The Twentieth Century  Review: The art of Storytelling at its most Cinematically Bizarre
Toronto, Canada. 1899, merely before the dawn of a new century. William Mackenzie King is one of the highly suited candidates competing for the Presidential elections. The autocracy demands its Prime Minister to possess beauty, wit, and an ability to take the responsibility of power, and our guy has all of it. He also hopes to marry the Lord’s daughter Ruby Elliott. But the hopes are shattered when Bert Harper, a clearly better candidate in terms of beauty, skill, and moral conduct, is declared the president as well as the fiance of Ruby. But the hopes for a powerful political life are not lost because, well, circumstances. The rest of The Twentieth Century is based upon the hindrances between the path of winning and William King.
And this film does put a charming spin to it – but to grasp the charms, you need to stay with the film’s absurdist humor, odd filmmaking decisions, and a thoroughly mad ride. If you have an appetite for cinema at its truest, I guarantee a superb adventure. I was thrilled at the explosive, amusing indie-film behaviors that director Matthew Rankin displayed with such arrogance. In the end, this impertinent, stylistic direction enormously satisfies.
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What I liked was that the film champions the central plot with an offhand treatment. Under the complicated character study of William King and the demonic proceedings, the film hides in plain sight an otherwise simple, comical plot with little more than a flawed protagonist and a love triangle. On the offhand, it also offers a deceptive sense of history that the twentieth century marked with the end to the conservative regime of Charles Tupper, and the federal elections of 1900. Where the people chose the liberal leader William Laurier to be the new prime minister. The film shocked me when it made William King, the Charles Tupper-like character, its flawed protagonist to root for. In fact, the film’s liberal-prime-minister-character Bert Harper (played by a shining Mikhail Ahooja) is reduced to a side character.
However, as the film progresses you get what it tries to convey through such characterization. By making Mackenzie the protagonist, it mocks him and even as you root for him till the end you judge him for all that he does. He’s super-idealistic, hungry for power, and masturbates to a shoe (literally!). While Harper is a more pleasant man with beauty and honesty (and like Laurier, he desires for American-French relations to strengthen). He is the kind of fleshed-out character you can’t root for because of the film’s absurd obsession with its flawed characters.
The Twentieth Century does interesting things with its women. The suppressed-wife-syndrome is subverted through three women with distinct characters. There’s William’s bedridden mother (a terrifying Louise Negin) whose only ambition is to see her son hold the power of the state and marry the Lord’s daughter, Lord’s daughter Ruby who rebels against her father to support the liberal regime (yes she isn’t just the woman of King’s fantasies). There’s also Nurse Lapointe (Sarianne Cormier, in fine form), who is infatuated with Mackenzie but an ardent supporter of liberalism.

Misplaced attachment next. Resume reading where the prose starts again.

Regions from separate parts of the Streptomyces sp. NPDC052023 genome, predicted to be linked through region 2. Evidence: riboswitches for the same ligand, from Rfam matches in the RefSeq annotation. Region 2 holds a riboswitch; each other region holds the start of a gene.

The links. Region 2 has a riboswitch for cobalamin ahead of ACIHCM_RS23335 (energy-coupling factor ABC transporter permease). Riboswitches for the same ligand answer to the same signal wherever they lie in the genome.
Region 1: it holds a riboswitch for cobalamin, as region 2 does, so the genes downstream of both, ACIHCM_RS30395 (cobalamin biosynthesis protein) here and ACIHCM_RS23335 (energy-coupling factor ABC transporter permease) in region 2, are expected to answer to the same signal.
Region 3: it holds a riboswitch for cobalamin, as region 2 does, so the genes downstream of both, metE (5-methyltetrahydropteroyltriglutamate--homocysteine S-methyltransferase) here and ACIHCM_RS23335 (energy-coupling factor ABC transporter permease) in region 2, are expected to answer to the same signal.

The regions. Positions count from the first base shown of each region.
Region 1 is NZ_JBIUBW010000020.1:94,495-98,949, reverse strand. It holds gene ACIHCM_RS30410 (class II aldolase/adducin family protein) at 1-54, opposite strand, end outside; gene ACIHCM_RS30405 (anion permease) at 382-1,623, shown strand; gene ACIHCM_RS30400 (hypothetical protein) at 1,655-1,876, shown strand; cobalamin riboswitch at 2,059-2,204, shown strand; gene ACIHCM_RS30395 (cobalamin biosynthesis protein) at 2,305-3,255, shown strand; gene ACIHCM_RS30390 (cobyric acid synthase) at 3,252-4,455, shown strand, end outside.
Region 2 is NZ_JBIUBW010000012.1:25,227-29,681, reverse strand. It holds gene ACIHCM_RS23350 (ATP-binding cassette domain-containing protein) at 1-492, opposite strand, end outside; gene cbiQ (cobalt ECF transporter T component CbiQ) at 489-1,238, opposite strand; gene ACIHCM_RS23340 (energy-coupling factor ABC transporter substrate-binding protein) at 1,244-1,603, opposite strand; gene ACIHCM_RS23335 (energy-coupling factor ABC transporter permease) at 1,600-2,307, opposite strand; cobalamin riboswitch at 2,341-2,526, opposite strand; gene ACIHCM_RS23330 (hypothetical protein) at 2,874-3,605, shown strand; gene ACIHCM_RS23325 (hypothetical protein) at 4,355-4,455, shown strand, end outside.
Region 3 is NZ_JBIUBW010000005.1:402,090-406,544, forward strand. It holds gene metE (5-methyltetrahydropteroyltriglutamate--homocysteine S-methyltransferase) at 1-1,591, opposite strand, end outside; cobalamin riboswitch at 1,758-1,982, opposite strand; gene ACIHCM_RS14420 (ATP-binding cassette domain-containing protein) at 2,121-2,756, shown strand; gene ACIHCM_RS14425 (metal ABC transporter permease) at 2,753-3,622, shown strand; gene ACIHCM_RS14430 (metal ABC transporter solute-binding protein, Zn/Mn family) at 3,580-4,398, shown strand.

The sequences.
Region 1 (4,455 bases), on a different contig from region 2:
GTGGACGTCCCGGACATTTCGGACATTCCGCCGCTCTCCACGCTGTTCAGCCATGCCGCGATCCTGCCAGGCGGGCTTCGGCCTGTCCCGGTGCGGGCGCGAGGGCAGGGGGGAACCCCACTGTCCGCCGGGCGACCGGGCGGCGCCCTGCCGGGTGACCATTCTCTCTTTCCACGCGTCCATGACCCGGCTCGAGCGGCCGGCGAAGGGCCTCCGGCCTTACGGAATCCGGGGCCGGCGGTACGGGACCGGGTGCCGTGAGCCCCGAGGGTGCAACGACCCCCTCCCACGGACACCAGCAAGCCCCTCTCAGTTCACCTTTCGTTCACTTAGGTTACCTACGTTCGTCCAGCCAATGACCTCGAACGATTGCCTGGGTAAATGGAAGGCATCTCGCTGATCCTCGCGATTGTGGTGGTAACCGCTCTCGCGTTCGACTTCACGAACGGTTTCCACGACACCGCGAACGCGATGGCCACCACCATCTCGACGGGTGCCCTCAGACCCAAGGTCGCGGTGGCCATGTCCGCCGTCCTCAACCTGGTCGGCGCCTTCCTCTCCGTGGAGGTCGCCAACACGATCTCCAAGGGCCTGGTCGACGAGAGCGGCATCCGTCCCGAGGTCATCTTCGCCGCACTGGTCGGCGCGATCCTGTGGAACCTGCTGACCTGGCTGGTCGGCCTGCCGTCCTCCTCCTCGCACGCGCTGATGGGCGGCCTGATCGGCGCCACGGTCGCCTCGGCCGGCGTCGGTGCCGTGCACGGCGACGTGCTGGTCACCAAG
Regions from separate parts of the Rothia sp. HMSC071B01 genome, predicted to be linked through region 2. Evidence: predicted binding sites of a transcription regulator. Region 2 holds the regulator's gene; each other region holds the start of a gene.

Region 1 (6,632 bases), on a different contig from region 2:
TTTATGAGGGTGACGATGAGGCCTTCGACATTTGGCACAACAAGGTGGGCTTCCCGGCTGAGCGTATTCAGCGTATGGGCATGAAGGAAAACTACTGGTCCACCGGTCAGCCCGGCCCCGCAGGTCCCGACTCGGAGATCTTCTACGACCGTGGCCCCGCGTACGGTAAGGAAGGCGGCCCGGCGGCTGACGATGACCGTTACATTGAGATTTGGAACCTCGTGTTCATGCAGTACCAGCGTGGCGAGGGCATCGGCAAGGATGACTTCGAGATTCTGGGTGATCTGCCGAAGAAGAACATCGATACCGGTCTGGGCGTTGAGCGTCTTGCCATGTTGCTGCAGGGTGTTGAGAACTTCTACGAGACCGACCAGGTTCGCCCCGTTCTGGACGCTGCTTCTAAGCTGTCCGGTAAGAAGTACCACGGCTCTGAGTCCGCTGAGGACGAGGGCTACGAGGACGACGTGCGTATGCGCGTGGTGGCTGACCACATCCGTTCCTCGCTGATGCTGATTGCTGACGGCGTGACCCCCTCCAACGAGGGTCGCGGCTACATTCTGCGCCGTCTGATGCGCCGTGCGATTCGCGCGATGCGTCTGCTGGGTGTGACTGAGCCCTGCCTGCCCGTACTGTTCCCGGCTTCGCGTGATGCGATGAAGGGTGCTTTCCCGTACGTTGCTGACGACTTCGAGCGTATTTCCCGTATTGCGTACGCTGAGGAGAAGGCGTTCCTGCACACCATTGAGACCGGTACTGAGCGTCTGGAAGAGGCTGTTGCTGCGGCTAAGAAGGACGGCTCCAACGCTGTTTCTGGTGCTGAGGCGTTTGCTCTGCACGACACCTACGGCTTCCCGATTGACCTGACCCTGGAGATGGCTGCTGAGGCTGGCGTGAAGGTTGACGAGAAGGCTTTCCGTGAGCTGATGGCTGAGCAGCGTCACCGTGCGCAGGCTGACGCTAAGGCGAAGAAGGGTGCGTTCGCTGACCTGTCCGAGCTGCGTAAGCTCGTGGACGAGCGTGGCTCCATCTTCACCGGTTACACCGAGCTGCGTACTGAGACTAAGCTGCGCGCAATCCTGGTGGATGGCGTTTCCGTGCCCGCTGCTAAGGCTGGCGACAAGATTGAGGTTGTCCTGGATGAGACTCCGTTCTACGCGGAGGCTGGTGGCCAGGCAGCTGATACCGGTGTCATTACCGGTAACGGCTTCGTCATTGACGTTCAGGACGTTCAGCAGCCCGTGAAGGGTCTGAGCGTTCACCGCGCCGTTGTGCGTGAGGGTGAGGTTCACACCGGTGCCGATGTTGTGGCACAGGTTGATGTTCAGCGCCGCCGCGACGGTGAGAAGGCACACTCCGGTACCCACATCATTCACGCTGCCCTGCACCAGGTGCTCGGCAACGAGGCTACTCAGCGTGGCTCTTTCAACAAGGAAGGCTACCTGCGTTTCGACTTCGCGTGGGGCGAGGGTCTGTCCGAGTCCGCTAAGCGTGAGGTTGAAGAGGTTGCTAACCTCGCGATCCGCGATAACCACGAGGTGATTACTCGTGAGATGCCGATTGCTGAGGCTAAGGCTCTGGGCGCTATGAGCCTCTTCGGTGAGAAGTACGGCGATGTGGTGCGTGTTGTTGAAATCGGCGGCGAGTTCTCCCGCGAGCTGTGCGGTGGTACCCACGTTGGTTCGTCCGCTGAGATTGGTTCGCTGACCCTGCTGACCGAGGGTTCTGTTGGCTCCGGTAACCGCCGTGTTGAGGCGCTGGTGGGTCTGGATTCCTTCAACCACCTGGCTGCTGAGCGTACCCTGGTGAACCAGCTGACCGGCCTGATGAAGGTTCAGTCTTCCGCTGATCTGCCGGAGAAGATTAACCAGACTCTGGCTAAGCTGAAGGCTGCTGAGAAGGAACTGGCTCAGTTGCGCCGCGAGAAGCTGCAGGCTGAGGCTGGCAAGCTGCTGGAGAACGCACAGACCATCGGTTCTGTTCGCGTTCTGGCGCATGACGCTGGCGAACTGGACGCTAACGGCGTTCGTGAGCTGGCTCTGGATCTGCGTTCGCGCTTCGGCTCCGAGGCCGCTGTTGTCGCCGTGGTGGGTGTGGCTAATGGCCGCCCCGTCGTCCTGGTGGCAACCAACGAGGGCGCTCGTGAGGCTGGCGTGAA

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The film’s casting is one of its biggest strengths because it gets actors who serve the bizarre, horrific humor the kind of unmatched justice it deserves. By casting male actors in female roles (such as Louis as William’s mother and Emmanuel Schwartz as Lord’s elder daughter) and vice versa, the film seems to satirically reverse the incorrect gender roles.
There are strong performances from all actors but it is the superb leading turn by Dan Berine that appeals the most. It’s the sexiest comical performance in a while. He makes a caricature of a man look like an anti-hero, which is no mean achievement. In fact, the film is elevated by his sheer energy and maniacal presence. Also worth mentioning is Trevor Anderson as the torturous Mr. Justice Richardson, who is perhaps the most underrated dimension of the film.
The animated, cartoonish production design and grainy camerawork with a stagey 1920s feel to it is the film’s key takeaway. It makes The Twentieth Century not only live up to its title but also achieve a method of unpretentious fun. Most of the celebrated films are either stylish with a structure of a substance, or a film with constructive ambition and with some noteworthy stylish moments (such as Bong Joon-Ho’s Okja and Parasite). The Twentieth Century, despite being an indie, gets to the middle path and gets it right in the most terrific, wild way possible. The delivery has devious energy within it and the cinematographer Vincent Biron gets that. Hilarious set-pieces compliment hilarious characters and all of it fabulously works.
This is not a perfect film by any measure. Some portions, which include an overflowing cactus as a metaphor for masturbation are stretched frustratingly. One involving a wartime massacre is simply atrocious. The film resorts to cheap gags at a point that I simply didn’t buy into. One can also say that there are no sequences that truly move you in the entire 1.5 hour-runtime of the film.
These are, however, only insignificant issues with The Twentieth Century. It is a pure delight with cinematic storytelling that is at its strangest and most corrupt. It is a film that feels both alarming and classy at the same time. An unmissable oddball feast.